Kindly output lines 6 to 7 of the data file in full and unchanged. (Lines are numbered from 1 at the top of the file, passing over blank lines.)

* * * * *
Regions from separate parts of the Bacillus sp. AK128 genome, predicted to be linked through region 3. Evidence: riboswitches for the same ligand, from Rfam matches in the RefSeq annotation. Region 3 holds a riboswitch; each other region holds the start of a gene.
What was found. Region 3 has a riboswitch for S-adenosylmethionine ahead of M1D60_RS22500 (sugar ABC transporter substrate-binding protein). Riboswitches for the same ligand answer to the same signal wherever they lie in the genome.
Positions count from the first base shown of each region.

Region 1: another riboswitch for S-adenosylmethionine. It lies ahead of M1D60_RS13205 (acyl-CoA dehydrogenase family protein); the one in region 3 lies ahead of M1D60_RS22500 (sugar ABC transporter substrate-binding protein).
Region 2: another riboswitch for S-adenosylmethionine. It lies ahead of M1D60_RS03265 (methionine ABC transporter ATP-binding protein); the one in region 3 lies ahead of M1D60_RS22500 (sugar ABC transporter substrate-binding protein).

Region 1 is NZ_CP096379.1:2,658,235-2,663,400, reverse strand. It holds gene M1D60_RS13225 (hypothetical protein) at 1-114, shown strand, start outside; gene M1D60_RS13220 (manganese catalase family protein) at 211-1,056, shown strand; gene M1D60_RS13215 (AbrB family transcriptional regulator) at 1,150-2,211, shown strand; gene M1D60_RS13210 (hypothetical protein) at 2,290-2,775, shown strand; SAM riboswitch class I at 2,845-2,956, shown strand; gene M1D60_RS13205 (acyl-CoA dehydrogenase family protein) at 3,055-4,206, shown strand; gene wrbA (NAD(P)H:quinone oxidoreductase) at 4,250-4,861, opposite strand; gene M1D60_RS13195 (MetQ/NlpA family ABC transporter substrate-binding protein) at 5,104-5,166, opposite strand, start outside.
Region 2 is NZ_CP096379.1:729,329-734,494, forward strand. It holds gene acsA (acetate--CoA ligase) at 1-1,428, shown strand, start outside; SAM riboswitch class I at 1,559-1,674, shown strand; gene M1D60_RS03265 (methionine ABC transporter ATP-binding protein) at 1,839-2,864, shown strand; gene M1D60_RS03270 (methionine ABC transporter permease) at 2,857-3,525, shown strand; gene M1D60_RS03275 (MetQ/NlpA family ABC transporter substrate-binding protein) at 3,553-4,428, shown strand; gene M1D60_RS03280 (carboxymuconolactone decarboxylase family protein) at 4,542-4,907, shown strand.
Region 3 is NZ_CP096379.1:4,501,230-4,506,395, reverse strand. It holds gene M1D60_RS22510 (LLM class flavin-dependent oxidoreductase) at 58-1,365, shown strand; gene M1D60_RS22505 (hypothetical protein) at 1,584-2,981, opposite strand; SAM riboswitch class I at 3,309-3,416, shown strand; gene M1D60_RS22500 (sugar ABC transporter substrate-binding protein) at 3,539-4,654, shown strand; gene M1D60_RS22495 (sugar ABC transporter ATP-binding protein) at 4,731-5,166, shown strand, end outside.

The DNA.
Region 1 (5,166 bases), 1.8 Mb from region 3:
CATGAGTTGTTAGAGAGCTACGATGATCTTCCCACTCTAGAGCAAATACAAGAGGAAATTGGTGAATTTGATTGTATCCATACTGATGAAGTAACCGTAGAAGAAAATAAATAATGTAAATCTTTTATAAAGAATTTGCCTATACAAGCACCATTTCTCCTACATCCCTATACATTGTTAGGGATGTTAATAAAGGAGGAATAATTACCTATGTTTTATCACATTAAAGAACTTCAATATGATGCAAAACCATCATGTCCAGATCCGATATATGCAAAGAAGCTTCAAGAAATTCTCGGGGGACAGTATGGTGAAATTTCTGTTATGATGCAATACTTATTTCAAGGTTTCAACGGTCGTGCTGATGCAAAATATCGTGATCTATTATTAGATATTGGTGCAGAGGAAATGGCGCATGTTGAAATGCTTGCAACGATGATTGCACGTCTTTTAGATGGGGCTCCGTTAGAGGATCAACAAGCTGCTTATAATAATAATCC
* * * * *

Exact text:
Region 1 is NZ_CP096379.1:2,658,235-2,663,400, reverse strand. It holds gene M1D60_RS13225 (hypothetical protein) at 1-114, shown strand, start outside; gene M1D60_RS13220 (manganese catalase family protein) at 211-1,056, shown strand; gene M1D60_RS13215 (AbrB family transcriptional regulator) at 1,150-2,211, shown strand; gene M1D60_RS13210 (hypothetical protein) at 2,290-2,775, shown strand; SAM riboswitch class I at 2,845-2,956, shown strand; gene M1D60_RS13205 (acyl-CoA dehydrogenase family protein) at 3,055-4,206, shown strand; gene wrbA (NAD(P)H:quinone oxidoreductase) at 4,250-4,861, opposite strand; gene M1D60_RS13195 (MetQ/NlpA family ABC transporter substrate-binding protein) at 5,104-5,166, opposite strand, start outside.
Region 2 is NZ_CP096379.1:729,329-734,494, forward strand. It holds gene acsA (acetate--CoA ligase) at 1-1,428, shown strand, start outside; SAM riboswitch class I at 1,559-1,674, shown strand; gene M1D60_RS03265 (methionine ABC transporter ATP-binding protein) at 1,839-2,864, shown strand; gene M1D60_RS03270 (methionine ABC transporter permease) at 2,857-3,525, shown strand; gene M1D60_RS03275 (MetQ/NlpA family ABC transporter substrate-binding protein) at 3,553-4,428, shown strand; gene M1D60_RS03280 (carboxymuconolactone decarboxylase family protein) at 4,542-4,907, shown strand.